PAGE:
The Rise of Studholme Bloodstock
Brian West, the founder of Studholme Bloodstock, first developed an interest in harness racing when he was 13, and bought his first horse when he was 22.
His next step was to build a base of breeding stock from dispersal sales, with the idea of trading up when he could.
He looked for advice on the way through, and got it from such respected horsemen as Jim Dalgety, Alec Purdon and Des Callahan.
In 1986 he established Yonkers Breeding Partnership with four close friends which was ‘floated’ with the aim of breeding at the top end of the yearling market. 100 investors joined up. The partnership purchased the bloodstock. But just when the project was advancing nicely, the government of the day surprised the industry by completely changing the tax structure for bloodstock. This compromised the financial viability of Yonkers; the result was the sale of the bloodstock over a three year period.
In the same year, Brian set up the Club Classic Syndicates as an outlet for some of the bloodstock.
The first syndicate was made up of seven horses and they were placed with seven different trainers. Having trouble selecting the seventh horse for the package, trainer Robert Dunn was asked to look at a group of horses owned by the syndicate and, surprisingly chose a small, plain looking son of Stampede.
This was Defoe, 1.53 ($423,372). Importantly, it gave the syndicate credibility. The base at the time was the old Watties farm on Shands Road, and Michael House was employed to handle the pre-training of the syndicate horses, with favourable results.
When the wind-up of Yonkers Breeding Partnership occurred, a few of the investors wanted to start again. This resulted in the 100 original investors being offered the opportunity to be involved; about 10 per cent took up the offer, and from that came Yonkers Breeding Partnership (1989).
“We purchased the best pedigreed mares from the original Yonkers portfolio,” said West.
The Partnership lasted for 12 years, and a profit was made every year. This was a high achievement considering the very difficult times for the industry in New Zealand. In 2001 most of the investors were reaching retirement age and as they wished to free up some cash, the decision was made to sell up.
The bloodstock was then valued and purchased by Studholme Park which in 2003 became Studholme Bloodstock Ltd, in effect taking over the bloodstock owned by Studholme Park.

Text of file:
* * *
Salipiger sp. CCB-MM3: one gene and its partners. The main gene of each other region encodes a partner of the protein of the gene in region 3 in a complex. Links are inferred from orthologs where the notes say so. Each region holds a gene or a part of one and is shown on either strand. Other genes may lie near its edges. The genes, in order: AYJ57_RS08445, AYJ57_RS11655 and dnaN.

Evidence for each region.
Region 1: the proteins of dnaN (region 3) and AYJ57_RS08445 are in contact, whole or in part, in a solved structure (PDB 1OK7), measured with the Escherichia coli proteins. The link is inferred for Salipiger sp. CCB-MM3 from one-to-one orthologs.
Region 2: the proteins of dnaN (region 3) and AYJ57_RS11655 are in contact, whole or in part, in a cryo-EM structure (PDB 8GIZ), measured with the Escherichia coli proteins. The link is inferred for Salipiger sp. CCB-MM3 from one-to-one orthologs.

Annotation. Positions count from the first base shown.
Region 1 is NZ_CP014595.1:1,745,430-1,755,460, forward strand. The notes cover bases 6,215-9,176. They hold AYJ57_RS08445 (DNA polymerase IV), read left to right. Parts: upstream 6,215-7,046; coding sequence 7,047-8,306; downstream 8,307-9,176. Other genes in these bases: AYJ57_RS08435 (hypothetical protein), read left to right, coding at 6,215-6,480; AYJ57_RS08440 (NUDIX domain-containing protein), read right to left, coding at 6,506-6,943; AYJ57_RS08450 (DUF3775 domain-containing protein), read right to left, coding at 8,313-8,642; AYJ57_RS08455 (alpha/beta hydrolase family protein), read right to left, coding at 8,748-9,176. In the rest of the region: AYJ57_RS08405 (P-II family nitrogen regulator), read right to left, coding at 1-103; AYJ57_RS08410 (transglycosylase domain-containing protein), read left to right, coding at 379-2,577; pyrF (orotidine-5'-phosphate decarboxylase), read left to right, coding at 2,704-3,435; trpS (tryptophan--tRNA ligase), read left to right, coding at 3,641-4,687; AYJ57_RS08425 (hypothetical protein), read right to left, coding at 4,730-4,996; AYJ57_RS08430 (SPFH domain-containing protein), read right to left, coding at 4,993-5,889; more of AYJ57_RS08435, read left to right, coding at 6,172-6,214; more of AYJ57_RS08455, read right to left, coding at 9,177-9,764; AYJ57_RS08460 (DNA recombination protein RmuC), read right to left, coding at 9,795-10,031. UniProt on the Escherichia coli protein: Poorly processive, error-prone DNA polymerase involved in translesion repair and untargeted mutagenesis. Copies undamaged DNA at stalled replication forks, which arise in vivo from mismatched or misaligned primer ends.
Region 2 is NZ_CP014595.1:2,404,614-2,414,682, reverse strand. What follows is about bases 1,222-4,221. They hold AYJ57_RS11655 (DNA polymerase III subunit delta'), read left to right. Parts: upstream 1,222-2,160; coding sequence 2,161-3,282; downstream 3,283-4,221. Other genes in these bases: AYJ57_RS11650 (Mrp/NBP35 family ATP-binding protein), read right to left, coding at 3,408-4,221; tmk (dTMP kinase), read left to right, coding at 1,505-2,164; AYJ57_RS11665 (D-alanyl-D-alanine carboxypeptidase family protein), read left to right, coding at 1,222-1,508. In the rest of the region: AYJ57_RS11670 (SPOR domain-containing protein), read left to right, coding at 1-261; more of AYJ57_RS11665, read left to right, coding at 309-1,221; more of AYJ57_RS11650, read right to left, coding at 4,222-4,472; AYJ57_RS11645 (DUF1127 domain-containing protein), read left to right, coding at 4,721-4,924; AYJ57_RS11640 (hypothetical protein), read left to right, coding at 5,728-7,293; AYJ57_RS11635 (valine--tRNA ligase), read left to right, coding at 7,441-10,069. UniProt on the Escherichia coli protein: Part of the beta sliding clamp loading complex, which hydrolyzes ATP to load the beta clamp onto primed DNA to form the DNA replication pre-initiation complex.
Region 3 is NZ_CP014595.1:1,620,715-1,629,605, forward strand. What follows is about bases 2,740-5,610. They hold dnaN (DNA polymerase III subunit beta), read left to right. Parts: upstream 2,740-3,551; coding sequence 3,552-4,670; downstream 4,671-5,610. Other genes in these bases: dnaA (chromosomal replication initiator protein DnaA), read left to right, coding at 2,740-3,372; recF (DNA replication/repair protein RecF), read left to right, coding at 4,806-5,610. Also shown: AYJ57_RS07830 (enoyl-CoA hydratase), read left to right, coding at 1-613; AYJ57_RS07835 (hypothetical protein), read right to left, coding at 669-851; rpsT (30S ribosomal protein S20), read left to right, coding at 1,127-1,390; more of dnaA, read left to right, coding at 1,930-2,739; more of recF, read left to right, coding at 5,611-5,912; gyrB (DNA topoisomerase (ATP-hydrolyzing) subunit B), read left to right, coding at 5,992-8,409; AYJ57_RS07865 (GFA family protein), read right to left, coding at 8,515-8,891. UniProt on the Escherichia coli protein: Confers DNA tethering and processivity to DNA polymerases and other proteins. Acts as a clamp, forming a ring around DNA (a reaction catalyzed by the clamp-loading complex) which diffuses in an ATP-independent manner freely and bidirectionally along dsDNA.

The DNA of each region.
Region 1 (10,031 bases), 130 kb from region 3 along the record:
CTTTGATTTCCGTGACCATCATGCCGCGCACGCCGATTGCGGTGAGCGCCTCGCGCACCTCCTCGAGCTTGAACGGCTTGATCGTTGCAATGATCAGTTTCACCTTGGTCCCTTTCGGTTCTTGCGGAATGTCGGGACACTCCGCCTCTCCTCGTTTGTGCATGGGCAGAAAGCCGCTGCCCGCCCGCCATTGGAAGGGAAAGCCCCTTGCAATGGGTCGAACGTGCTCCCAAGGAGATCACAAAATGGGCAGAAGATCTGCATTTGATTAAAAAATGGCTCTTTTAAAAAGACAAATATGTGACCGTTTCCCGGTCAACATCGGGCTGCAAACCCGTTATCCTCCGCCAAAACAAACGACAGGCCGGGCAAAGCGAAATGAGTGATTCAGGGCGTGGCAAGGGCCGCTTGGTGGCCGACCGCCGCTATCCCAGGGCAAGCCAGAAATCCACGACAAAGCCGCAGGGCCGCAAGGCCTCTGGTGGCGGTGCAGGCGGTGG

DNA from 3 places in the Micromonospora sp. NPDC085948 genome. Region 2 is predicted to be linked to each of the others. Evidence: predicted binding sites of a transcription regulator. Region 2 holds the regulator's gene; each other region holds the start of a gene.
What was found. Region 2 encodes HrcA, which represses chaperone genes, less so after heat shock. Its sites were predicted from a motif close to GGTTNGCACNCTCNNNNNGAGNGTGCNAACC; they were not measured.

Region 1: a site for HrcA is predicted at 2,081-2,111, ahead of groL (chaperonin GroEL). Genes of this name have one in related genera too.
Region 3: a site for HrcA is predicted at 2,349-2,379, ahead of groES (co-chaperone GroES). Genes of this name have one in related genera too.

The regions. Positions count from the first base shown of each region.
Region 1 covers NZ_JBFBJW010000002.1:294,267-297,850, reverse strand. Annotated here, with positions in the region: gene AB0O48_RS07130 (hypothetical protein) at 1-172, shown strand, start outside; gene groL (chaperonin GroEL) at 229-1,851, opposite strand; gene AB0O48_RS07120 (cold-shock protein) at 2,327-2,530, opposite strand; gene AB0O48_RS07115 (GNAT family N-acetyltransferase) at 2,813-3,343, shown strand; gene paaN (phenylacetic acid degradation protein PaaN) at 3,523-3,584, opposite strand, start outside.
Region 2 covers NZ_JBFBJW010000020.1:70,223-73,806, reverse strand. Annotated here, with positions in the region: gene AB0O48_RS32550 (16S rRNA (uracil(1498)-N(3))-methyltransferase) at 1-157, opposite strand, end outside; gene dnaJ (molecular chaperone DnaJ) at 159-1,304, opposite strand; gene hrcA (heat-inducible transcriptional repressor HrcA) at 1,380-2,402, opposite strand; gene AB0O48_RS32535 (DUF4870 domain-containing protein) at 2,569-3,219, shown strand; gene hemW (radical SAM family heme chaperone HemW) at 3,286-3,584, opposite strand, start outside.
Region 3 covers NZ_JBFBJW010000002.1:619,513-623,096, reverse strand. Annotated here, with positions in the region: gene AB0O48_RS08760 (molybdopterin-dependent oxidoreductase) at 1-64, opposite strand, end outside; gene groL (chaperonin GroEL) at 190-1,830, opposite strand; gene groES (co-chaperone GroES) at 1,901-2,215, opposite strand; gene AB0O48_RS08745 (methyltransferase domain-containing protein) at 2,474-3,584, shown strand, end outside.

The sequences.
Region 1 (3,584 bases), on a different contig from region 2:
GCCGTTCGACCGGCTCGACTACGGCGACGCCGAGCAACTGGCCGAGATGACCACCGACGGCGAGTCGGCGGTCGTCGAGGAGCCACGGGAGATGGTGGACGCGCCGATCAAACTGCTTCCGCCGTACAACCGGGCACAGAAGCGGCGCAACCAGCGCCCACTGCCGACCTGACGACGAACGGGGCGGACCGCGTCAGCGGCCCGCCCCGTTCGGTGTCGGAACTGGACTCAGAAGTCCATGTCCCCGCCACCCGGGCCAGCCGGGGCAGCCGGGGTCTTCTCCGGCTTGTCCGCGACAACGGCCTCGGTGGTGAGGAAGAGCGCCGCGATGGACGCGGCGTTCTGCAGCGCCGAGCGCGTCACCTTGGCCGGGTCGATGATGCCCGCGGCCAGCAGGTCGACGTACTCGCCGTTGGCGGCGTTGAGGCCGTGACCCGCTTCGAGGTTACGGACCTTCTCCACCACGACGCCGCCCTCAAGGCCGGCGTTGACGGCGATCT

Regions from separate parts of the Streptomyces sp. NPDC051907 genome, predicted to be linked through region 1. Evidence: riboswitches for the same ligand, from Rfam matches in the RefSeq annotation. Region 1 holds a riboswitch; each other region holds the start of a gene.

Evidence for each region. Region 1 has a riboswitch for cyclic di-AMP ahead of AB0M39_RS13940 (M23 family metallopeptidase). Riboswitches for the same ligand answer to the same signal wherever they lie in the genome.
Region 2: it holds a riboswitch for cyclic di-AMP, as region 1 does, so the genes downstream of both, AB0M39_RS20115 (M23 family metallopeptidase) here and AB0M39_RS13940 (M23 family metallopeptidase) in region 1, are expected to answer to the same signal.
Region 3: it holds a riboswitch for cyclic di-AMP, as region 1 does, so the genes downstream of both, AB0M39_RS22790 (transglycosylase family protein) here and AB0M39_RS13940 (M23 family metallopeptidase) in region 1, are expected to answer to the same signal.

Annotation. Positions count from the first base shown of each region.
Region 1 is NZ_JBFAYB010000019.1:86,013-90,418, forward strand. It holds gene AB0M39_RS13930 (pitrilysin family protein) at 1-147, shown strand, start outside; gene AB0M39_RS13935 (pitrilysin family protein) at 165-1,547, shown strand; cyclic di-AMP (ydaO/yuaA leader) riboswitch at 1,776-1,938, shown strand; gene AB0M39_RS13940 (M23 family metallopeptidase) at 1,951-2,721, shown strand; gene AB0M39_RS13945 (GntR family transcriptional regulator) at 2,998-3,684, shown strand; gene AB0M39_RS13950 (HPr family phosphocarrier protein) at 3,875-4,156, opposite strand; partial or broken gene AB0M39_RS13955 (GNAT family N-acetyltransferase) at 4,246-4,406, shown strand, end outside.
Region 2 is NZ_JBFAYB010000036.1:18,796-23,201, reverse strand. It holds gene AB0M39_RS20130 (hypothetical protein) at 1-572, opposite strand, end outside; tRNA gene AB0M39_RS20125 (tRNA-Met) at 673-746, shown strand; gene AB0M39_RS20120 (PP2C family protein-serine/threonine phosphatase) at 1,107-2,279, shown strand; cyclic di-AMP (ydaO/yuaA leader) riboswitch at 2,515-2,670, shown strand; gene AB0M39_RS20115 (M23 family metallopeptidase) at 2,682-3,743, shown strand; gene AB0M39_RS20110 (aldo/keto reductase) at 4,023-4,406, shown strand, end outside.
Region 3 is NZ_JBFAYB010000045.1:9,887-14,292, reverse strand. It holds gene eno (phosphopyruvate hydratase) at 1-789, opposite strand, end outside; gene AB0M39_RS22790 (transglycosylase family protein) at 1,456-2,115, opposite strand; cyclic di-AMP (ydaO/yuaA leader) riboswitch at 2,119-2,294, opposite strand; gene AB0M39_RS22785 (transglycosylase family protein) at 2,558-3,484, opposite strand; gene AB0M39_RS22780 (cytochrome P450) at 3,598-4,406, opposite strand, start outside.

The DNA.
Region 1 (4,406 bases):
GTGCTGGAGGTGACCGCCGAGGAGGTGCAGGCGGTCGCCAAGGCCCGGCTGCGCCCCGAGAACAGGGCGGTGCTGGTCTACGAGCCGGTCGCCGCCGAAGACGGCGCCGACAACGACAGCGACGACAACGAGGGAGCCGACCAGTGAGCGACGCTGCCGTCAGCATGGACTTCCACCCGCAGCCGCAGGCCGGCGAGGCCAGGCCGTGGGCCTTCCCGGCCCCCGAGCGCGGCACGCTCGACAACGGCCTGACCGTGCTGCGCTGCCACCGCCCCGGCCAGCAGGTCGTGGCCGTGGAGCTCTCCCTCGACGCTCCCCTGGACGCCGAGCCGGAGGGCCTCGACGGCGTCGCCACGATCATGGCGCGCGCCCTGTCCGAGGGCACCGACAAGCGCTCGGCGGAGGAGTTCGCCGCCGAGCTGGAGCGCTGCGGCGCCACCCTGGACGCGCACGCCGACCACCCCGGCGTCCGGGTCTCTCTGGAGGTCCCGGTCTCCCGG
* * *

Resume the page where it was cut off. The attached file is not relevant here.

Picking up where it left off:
While running the business from the Watties site, Brian decided to downsize the breeding operation to give him more leisure time and with a developer offering to purchase the property, he looked for new premises.
At Coes Ford he found it.
Not that he fell for it at once. A real estate friend told him to look past the run-down double-storied house and the outbuildings and see the future in the rest. Originally, the purchase was only 70 acres, but when an adjoining property became available, the farm size grew to 300 acres.
The farm is a gem: 10-acre paddocks, and all with shelter from the easterly and southerly winds.
The earthquakes destroyed the main house (built in 1863) but Brian has restored the other buildings, including the 14-box mews, the two-story stable complex and refurbished a small cottage which is now his home.
The stocking rate of the farm varies from time to time, but usually the horses number 100 and cattle 200.
“We run the cattle behind the horses and we crop some paddocks each year.
“All our paddocks are sown with a grass mix that has a heavy emphasis on red clover which seems to suit our soil type here,” he says.
Although having been approached several times over the years to take outside clients, Studholme Bloodstock owns and maintains most of the stock itself, with a small number of breeding arrangements with friends on a 50/50 basis, as well as racing some fillies.
Those involved include Peter Smith and Winky Foley (Kahukuri Bloodstock), Neville Tilsley, Mike Jefferies, Mike and Sue Grainger (Grainger Partnership), John Purvis (Grassy Meadows Farm), Philippa Hanley, Graham Gimblett..
Some of Brian’s best to race: Secret Potion, 1.57.5, $285,312, who won both the Great Northern Oaks (Group 1) and the Nevele R Fillies Final (Group 1); Lancome, 1.54.9, $461,278, winner of 13 including the Harness Jewels 4yo Diamond (Group 1); and best bred the champion LAZARUS ($4,418,000) and BIT OF A LEGEND ($2,522,513)
Lazarus A Bit Of A Legend